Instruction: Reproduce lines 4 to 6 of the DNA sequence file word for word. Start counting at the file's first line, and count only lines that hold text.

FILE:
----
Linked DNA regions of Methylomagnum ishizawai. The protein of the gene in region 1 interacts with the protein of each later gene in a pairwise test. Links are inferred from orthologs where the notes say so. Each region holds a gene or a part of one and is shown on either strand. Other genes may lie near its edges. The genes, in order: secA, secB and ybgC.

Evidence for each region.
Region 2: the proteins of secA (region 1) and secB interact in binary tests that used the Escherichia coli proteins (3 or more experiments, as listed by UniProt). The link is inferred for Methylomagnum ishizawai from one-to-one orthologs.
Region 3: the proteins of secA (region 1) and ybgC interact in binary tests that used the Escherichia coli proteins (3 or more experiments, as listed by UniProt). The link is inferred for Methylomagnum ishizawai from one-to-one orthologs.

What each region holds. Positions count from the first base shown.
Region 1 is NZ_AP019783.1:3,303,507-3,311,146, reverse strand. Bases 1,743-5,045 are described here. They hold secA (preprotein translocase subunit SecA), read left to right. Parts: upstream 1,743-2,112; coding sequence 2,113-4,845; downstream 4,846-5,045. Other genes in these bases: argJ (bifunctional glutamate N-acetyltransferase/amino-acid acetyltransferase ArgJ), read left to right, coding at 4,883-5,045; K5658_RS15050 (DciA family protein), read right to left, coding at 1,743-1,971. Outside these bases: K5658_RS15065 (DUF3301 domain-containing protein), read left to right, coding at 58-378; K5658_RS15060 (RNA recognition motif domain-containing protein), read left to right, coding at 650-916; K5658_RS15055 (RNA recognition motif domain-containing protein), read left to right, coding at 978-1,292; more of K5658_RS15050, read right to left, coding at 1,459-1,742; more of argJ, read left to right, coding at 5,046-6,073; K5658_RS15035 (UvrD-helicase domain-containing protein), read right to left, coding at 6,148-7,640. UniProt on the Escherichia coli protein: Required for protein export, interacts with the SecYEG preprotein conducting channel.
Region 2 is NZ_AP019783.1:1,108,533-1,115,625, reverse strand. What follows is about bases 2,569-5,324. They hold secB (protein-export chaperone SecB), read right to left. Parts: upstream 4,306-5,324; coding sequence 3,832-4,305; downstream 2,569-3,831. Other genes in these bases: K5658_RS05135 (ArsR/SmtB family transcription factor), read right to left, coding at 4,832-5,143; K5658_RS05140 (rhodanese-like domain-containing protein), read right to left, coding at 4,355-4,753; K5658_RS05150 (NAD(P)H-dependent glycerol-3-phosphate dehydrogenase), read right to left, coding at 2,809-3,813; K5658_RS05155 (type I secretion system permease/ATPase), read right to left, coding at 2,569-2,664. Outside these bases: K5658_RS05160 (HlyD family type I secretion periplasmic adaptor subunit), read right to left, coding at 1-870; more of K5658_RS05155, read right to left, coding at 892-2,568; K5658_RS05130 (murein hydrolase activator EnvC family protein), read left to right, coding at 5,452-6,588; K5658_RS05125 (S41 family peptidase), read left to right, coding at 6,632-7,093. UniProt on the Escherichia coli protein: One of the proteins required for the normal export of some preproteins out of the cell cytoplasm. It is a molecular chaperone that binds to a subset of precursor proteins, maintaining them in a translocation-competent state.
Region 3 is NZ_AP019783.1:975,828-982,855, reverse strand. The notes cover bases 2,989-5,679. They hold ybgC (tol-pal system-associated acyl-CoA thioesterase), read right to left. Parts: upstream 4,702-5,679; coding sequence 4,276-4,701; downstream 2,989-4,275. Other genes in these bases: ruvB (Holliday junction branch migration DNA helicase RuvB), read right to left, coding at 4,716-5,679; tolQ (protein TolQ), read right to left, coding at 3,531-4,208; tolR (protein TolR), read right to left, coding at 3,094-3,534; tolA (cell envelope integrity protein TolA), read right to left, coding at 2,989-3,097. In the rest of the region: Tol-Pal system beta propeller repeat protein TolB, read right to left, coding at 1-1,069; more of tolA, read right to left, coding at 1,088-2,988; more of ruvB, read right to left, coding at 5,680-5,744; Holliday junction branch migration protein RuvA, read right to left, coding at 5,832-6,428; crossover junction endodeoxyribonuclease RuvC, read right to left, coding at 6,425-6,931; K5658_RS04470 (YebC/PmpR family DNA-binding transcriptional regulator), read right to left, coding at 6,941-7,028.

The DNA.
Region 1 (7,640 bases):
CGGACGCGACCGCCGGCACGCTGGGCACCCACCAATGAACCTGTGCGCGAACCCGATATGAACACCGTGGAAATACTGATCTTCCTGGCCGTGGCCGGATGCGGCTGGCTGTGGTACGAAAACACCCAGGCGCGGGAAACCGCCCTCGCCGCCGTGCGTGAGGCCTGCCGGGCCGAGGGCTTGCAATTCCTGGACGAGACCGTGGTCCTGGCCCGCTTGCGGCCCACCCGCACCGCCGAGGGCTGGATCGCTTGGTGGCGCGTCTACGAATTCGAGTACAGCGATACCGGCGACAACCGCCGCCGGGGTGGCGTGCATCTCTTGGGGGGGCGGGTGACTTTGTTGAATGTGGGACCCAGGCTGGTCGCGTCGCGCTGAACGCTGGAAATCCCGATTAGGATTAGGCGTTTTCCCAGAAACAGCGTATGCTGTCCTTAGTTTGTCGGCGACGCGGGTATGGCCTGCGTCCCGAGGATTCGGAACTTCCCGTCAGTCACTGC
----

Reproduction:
Region 3: the proteins of secA (region 1) and ybgC interact in binary tests that used the Escherichia coli proteins (3 or more experiments, as listed by UniProt). The link is inferred for Methylomagnum ishizawai from one-to-one orthologs.

What each region holds. Positions count from the first base shown.
Region 1 is NZ_AP019783.1:3,303,507-3,311,146, reverse strand. Bases 1,743-5,045 are described here. They hold secA (preprotein translocase subunit SecA), read left to right. Parts: upstream 1,743-2,112; coding sequence 2,113-4,845; downstream 4,846-5,045. Other genes in these bases: argJ (bifunctional glutamate N-acetyltransferase/amino-acid acetyltransferase ArgJ), read left to right, coding at 4,883-5,045; K5658_RS15050 (DciA family protein), read right to left, coding at 1,743-1,971. Outside these bases: K5658_RS15065 (DUF3301 domain-containing protein), read left to right, coding at 58-378; K5658_RS15060 (RNA recognition motif domain-containing protein), read left to right, coding at 650-916; K5658_RS15055 (RNA recognition motif domain-containing protein), read left to right, coding at 978-1,292; more of K5658_RS15050, read right to left, coding at 1,459-1,742; more of argJ, read left to right, coding at 5,046-6,073; K5658_RS15035 (UvrD-helicase domain-containing protein), read right to left, coding at 6,148-7,640. UniProt on the Escherichia coli protein: Required for protein export, interacts with the SecYEG preprotein conducting channel.